The Evaporating Trust in American Legal Education
Nebraska Law Review Bulletin, Vol. 5, No. 1, 2013
8 Pages Posted: 8 Jul 2013 Last revised: 10 Jul 2013
Date Written: July 8, 2013
Through a combination of ever-increasing and unfair costs, disturbing self-dealing, and — most widely publicized — deceptive marketing, law schools (justly) face historic skepticism about the services they provide and their methods of promoting those services. Persistent doubts about educational quality supplement concerns about law school economics.
A society of laws depends in part on the legal profession’s credibility: If the society doesn’t trust lawyers, it doesn’t trust the legal system. As such, all lawyers must recognize a duty to build trust through good behavior and continued enforcement of professional rules of conduct. Law schools and their agents harm the whole profession when they breach those duties.
Though the ABA Section of Legal Education has made efforts to hold law schools accountable, it’s not apparent that the ABA seal is enough to earn back trust. This essay suggests a simple, efficient certification program for law schools to build reputation while helping rebuild public trust in the profession. The program increases the quality and consistency of consumer information (employment, financial aid, etc.), and it allows individual schools to assure prospective students that they are committed to best practices. The certification builds on the essential foundation set by the ABA to reignite the trust that the legal profession needs law schools to hold.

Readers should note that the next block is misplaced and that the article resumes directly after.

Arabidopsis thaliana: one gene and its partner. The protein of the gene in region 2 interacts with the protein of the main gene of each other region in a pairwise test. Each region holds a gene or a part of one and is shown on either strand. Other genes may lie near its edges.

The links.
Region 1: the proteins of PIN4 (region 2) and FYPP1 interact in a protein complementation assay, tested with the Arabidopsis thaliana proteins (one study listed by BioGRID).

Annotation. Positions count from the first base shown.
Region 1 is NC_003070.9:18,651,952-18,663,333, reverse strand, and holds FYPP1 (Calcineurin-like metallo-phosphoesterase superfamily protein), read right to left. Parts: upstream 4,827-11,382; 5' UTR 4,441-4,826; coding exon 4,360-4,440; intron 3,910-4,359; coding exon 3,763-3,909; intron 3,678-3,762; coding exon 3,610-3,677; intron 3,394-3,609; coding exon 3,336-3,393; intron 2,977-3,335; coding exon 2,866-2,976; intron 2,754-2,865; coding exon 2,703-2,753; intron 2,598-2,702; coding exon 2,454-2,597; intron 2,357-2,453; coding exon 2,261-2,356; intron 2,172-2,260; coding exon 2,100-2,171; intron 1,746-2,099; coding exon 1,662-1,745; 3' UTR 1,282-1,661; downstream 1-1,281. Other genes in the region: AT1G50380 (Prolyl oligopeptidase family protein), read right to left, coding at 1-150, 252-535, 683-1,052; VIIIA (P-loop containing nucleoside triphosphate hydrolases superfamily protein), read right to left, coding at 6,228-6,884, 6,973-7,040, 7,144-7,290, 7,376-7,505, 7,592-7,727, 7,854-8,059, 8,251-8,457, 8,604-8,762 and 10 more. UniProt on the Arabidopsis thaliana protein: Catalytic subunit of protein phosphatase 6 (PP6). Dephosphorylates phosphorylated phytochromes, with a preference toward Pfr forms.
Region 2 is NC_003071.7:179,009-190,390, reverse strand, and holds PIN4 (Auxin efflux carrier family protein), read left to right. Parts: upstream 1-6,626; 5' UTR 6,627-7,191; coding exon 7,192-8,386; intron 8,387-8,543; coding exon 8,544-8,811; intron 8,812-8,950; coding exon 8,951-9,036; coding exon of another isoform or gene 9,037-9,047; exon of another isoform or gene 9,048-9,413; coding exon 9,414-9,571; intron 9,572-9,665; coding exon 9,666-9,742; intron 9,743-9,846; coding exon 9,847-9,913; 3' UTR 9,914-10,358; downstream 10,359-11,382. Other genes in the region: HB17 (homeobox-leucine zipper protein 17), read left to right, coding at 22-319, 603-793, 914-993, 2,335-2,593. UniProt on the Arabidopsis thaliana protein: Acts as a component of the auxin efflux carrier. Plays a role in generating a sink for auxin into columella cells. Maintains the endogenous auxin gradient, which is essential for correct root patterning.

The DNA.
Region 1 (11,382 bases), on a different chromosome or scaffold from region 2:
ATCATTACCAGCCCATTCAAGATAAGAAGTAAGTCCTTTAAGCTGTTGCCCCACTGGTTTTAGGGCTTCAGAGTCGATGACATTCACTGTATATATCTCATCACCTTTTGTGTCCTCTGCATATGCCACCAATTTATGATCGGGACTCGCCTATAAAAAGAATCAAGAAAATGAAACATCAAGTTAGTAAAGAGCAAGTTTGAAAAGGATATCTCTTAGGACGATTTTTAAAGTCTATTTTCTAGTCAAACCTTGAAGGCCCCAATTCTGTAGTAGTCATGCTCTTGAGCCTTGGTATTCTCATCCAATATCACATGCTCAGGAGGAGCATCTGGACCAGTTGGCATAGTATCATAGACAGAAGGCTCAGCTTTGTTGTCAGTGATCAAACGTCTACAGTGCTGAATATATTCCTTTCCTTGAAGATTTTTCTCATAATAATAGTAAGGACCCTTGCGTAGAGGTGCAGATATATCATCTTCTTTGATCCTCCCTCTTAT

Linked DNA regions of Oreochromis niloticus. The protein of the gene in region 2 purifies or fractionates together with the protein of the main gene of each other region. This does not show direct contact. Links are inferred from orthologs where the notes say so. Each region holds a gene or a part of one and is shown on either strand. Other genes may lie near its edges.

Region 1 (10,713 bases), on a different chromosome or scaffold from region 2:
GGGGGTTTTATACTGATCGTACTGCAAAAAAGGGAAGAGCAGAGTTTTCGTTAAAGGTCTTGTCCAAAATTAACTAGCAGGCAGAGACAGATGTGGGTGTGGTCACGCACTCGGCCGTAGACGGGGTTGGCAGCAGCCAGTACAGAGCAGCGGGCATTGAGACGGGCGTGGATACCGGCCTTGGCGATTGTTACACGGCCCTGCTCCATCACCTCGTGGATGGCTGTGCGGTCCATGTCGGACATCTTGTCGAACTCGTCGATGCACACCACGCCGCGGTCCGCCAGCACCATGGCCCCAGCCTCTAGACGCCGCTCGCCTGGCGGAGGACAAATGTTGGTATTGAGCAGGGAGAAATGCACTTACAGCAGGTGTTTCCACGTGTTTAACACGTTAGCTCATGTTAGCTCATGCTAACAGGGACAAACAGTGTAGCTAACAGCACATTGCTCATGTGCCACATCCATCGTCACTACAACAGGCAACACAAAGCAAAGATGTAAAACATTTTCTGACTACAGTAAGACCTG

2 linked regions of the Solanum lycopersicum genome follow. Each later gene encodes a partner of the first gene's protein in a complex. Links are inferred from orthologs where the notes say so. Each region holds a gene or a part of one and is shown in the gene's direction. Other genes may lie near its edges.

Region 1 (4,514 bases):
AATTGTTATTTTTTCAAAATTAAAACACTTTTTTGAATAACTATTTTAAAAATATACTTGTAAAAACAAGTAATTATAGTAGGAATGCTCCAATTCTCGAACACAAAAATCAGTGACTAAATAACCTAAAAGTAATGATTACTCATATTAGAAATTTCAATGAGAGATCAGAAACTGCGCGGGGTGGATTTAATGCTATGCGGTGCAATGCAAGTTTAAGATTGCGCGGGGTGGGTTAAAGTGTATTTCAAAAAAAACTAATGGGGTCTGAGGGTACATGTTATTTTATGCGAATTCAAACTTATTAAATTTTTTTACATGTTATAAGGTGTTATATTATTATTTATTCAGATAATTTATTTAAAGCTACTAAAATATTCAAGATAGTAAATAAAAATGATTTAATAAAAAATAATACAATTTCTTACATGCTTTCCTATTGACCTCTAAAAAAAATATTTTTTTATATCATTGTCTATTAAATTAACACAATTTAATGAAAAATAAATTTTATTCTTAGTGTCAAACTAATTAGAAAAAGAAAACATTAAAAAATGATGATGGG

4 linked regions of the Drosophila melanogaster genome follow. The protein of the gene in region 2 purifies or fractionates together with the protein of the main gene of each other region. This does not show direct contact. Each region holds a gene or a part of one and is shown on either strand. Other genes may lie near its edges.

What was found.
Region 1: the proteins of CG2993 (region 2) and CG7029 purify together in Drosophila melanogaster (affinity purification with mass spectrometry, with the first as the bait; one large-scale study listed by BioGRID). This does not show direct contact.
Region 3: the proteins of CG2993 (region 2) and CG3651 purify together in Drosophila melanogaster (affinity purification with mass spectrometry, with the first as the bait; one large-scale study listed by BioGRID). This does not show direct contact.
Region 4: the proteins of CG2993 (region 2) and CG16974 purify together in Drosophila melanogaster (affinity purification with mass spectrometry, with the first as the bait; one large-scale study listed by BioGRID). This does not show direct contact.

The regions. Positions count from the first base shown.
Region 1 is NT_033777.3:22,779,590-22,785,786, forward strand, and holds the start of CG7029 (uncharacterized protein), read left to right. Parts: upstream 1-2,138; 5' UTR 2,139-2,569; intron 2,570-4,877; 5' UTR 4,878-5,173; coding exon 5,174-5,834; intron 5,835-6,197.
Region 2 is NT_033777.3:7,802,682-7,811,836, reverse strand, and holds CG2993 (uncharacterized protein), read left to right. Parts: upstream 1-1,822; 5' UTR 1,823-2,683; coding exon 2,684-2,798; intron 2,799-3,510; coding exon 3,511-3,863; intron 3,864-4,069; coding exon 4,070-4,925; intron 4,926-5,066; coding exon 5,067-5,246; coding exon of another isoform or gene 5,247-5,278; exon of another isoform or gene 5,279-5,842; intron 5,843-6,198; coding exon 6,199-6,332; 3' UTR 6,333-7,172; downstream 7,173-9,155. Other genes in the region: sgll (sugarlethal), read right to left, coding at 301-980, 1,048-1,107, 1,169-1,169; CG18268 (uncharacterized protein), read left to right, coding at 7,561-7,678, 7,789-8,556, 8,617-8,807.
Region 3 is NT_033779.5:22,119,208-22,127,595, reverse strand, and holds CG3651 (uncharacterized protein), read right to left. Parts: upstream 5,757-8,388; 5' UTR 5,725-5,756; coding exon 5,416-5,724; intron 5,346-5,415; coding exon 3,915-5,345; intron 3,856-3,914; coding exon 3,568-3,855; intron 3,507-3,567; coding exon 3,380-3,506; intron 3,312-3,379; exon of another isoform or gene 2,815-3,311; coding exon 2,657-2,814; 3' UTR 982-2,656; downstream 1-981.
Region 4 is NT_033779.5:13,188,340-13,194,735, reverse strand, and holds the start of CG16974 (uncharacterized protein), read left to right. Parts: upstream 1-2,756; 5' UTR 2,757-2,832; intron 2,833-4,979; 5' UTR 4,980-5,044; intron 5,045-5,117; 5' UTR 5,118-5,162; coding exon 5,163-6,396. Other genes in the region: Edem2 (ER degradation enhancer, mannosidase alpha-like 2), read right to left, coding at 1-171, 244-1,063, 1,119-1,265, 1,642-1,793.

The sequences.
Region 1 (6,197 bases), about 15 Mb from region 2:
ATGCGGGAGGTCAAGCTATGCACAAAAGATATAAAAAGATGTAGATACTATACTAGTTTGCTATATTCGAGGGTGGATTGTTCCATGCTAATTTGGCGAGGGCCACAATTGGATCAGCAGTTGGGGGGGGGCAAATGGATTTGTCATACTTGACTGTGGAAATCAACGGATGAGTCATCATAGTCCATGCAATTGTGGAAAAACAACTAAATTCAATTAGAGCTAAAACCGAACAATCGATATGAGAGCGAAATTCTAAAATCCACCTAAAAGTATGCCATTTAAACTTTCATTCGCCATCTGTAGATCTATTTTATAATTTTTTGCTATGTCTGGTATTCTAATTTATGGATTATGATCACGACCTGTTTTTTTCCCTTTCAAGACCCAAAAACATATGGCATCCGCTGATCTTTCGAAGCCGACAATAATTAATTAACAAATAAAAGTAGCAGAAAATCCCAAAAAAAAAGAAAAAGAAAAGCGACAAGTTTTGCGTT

Keywords: legal profession, legal education, law schools, consumer information, Law School Transparency, trust, certification, white paper, legal ethics, professional ethics, ABA, American Bar Association, LST
Suggested Citation: Suggested Citation